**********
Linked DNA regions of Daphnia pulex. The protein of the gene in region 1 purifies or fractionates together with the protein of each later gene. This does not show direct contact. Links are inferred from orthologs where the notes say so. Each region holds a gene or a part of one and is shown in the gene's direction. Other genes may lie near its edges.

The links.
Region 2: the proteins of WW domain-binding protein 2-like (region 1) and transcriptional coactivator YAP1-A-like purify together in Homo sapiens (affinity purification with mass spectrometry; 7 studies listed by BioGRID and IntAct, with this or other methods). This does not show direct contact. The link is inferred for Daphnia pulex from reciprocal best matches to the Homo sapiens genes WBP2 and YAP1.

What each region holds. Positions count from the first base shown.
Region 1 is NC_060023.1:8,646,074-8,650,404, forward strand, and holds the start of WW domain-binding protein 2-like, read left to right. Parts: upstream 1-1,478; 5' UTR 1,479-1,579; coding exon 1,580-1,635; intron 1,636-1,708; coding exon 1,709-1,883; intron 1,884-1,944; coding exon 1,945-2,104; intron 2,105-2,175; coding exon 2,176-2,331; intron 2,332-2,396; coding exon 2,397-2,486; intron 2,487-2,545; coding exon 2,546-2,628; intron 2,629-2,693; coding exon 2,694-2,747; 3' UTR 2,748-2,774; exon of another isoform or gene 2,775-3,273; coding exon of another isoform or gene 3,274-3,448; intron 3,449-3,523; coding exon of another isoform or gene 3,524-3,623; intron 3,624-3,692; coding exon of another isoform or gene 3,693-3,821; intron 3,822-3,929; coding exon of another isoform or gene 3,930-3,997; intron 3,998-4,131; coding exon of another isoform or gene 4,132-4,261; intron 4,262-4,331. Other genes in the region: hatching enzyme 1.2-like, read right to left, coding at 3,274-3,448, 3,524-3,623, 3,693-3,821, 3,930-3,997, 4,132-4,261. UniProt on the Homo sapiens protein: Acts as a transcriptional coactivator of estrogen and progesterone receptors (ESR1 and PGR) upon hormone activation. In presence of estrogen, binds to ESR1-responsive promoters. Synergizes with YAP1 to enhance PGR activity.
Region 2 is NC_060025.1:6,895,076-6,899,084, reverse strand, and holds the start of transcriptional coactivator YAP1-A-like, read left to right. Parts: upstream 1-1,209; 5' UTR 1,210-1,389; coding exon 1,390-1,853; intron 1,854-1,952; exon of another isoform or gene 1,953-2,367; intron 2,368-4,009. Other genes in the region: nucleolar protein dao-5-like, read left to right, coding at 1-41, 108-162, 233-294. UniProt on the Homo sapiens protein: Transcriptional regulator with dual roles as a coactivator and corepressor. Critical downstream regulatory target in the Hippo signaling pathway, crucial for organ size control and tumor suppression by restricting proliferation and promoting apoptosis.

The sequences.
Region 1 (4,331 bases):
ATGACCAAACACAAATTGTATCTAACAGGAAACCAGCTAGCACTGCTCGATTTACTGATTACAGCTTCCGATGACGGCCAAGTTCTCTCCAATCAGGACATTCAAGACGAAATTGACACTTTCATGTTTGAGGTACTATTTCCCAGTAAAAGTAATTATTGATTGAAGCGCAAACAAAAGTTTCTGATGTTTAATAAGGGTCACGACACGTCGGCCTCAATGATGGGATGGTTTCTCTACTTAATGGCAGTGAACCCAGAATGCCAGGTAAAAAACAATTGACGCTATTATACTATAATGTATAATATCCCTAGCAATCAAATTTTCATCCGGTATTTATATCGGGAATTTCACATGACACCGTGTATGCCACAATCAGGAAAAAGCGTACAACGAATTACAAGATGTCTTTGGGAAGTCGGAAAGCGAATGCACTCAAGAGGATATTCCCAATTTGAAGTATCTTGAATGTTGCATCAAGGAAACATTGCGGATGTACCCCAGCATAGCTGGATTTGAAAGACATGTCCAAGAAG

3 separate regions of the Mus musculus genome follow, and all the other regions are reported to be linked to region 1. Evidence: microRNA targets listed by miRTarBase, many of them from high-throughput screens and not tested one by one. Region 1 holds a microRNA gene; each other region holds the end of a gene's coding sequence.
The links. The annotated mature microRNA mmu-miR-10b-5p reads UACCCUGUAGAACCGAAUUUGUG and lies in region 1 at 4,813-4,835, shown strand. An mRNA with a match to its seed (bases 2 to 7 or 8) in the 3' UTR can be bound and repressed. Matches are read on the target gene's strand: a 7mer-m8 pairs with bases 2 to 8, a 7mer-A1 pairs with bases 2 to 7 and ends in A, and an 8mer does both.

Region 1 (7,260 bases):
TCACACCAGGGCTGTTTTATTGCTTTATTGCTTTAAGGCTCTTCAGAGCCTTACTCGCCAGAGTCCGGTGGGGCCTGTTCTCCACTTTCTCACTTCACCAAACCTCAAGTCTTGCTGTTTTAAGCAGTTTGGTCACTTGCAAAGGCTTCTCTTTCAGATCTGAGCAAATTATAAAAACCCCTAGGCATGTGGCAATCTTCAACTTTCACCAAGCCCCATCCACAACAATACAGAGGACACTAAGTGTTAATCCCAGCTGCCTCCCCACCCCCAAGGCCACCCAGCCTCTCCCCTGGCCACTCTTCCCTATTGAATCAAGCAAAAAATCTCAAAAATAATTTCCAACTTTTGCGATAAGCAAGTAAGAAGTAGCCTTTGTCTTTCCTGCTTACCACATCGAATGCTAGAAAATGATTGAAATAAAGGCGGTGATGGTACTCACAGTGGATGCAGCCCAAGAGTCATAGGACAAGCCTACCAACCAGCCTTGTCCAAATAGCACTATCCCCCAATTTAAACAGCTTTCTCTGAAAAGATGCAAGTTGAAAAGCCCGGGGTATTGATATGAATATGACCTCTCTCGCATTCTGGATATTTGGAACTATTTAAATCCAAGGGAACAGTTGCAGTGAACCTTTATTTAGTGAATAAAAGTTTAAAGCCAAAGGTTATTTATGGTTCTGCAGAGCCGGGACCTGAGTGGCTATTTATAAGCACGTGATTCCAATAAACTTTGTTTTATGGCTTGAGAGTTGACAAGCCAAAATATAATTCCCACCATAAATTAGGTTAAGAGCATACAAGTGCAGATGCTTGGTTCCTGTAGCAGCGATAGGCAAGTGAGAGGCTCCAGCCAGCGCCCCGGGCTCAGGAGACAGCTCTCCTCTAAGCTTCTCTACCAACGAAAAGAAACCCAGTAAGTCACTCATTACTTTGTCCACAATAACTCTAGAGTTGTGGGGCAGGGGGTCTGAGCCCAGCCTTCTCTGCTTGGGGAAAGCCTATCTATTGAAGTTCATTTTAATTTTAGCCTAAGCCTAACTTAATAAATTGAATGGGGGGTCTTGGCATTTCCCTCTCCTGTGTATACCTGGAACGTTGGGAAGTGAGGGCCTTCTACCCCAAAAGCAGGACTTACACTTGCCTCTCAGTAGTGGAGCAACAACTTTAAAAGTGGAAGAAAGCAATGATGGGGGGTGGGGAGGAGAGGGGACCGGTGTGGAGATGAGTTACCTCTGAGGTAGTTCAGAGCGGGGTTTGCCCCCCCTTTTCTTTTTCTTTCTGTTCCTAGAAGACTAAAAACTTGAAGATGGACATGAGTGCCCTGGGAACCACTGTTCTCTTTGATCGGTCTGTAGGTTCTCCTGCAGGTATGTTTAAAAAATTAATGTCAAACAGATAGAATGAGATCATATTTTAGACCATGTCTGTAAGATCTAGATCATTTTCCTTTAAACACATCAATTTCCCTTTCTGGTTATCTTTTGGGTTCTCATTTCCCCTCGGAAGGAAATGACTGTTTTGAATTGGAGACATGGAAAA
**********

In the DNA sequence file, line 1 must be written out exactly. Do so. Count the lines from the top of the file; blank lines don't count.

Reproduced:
Linked DNA regions of Daphnia pulex. The protein of the gene in region 1 purifies or fractionates together with the protein of each later gene. This does not show direct contact. Links are inferred from orthologs where the notes say so. Each region holds a gene or a part of one and is shown in the gene's direction. Other genes may lie near its edges.